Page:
Commenter Archive

AvatarComments by Em Carpenter

On “Wednesday Writs Pie Edition

Yes... duh. I knew that. Will fix.

On “A Not-So-Minor Issue of Distinguishing Rain From Territorial Urine Markings

Nobody is misunderstanding, George. Your original comment said "sworn statements are not hearsay." You are incorrect. They are. If what you meant was that sworn statements are, in this case, admissible, that is a different thing altogether.

On “Saturday Spins: Dwight Yoakam’s Guitars, Cadillacs, Etc., Etc.

Love his voice and its particular twang. I’m a fan. My mom was, too and I believe she saw him live in 1989 or 90.

I think he’s a surprisingly good actor, too.

On “But It’s Not Fair: Student Loans and the Growing Demand of Debt

I think it is fantastic that your parents set you up so well as far as financial literacy. I'm trying to do the same for my kids.
My parents did no such thing. In their defense, it is really hard to be money savvy- and pass that to your kids- when you don't have any. Minimum wage jobs meant constantly borrowing from grandparents, who barely had it to give, frequent utility shut-offs, running low on food mid-month, etc. There was no checkbook to balance because they never had enough to bother with a checking account. It was money orders for bills on payday, and the rest was cash for gas and groceries. There was no instilling the value of savings because they didn't have anything to save. I learned nothing about credit cards because they never had any.
I don't fault them for not teaching me to do better than they did. It's exhausting to live that way. There's not a lot of energy left, physical or mental.
What I did learn: I didn't want to have a minimum wage job. I didn't want to be poor. I didn't want to live like they did. But it wasn't financial prudence that I saw as my way out; it was college.
Obviously, that was not going to be paid for by my parents. My FAFSA determined my expected family contribution would be zero. So, I got several grants, a few small scholarships, and yes, loans, and off to WVU, 30 miles away, I went. Did I stop to think about what kind of burden it would be to pay these loans back later? Did I read the entirety of the loan agreement? Did I even have a good grasp of how interest worked? Of course not. I was 18 years old and desperate to change my situation. Most of the loans went to tuition, books, and room and board (didn't have a car and freshmen were required to live on campus unless they were townies), and the small bit left over was what I lived on, along with a part-time campus job.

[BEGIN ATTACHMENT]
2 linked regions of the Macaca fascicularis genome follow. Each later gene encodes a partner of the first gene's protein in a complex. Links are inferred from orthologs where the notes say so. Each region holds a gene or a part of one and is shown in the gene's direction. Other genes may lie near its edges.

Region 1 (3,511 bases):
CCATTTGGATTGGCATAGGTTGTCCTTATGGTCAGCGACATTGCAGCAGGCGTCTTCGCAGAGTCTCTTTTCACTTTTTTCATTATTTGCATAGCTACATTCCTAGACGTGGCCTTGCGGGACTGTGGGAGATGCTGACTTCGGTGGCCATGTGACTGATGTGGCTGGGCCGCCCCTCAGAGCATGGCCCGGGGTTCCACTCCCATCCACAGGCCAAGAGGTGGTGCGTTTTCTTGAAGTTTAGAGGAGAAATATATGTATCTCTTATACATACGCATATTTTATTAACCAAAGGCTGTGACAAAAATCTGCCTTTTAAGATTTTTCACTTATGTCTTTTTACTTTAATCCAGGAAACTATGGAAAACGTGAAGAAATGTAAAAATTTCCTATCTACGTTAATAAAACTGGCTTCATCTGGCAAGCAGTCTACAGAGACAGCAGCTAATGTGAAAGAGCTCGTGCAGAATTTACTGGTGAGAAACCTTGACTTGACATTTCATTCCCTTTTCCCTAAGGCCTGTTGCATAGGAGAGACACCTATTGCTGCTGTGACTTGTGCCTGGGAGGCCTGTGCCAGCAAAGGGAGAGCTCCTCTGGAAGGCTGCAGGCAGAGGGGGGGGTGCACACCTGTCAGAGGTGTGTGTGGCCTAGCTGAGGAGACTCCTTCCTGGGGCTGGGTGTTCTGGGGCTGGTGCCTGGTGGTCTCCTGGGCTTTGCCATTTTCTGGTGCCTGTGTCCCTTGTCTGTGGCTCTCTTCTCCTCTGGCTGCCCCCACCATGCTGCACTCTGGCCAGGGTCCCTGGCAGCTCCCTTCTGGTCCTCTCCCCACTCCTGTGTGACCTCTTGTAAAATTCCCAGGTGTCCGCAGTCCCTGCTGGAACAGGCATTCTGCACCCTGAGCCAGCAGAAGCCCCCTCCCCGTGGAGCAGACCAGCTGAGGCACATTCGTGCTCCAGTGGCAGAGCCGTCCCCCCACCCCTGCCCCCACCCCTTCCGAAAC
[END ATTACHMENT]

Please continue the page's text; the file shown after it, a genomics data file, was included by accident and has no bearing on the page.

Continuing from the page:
Of course, I didn't get a degree in pottery. I got a degree in English, actually, but only because that was my quickest route through college and into law school. The loans for my first year of law school equaled the entirety of my undergrad debt, and increased by the same plus a few thousand each year. Even at a state school with in-state tuition, I graduated with a pretty hefty debt load. And even with a valuable degree, these loan payments hurt. I've spent most of my career in government law or public defense which is not the 6 figure salary people assume all lawyers make.
Do I regret my loans? No. I'd do it again, even knowing what I know now; it was really my only option. Maybe I would not take as much, or be more careful with the extra money I lived on. (If anything, I'm more regretful of my idiocy regarding credit cards.)
Would I like to not have to pay them anymore? Hell yes.
Anyway, I guess my point is that not everyone has the knowledge and financial maturity your parents gave you, and not all debt is because of an insistence on going to a super expensive school for a worthless degree. I think financial literacy should be taught in high school, to the extent it is learnable other than through experience.

On “Rudy’s Got A Case…Of the Monday’s

My favorite part:
Judge: What level of scrutiny should I apply here?

Rudy: The normal one.

America's lawyer, everybody!
(I feel like anyone who regularly reads Wednesday Writs knows why this is hilarious.)

On “On History and Being Doomed to Repeat It

The word "Nazi" triggers the moderating. I freed you.

On “Wednesday Writs: Mailed-In Edition

Dude was white in this instance. But yeah.


They were NOT locked out.
And what do you mean “the other party”? Is the vote counting done only by Democrats? Are Dem observers given an up-close advantage the Republicans are denied?
You make no sense.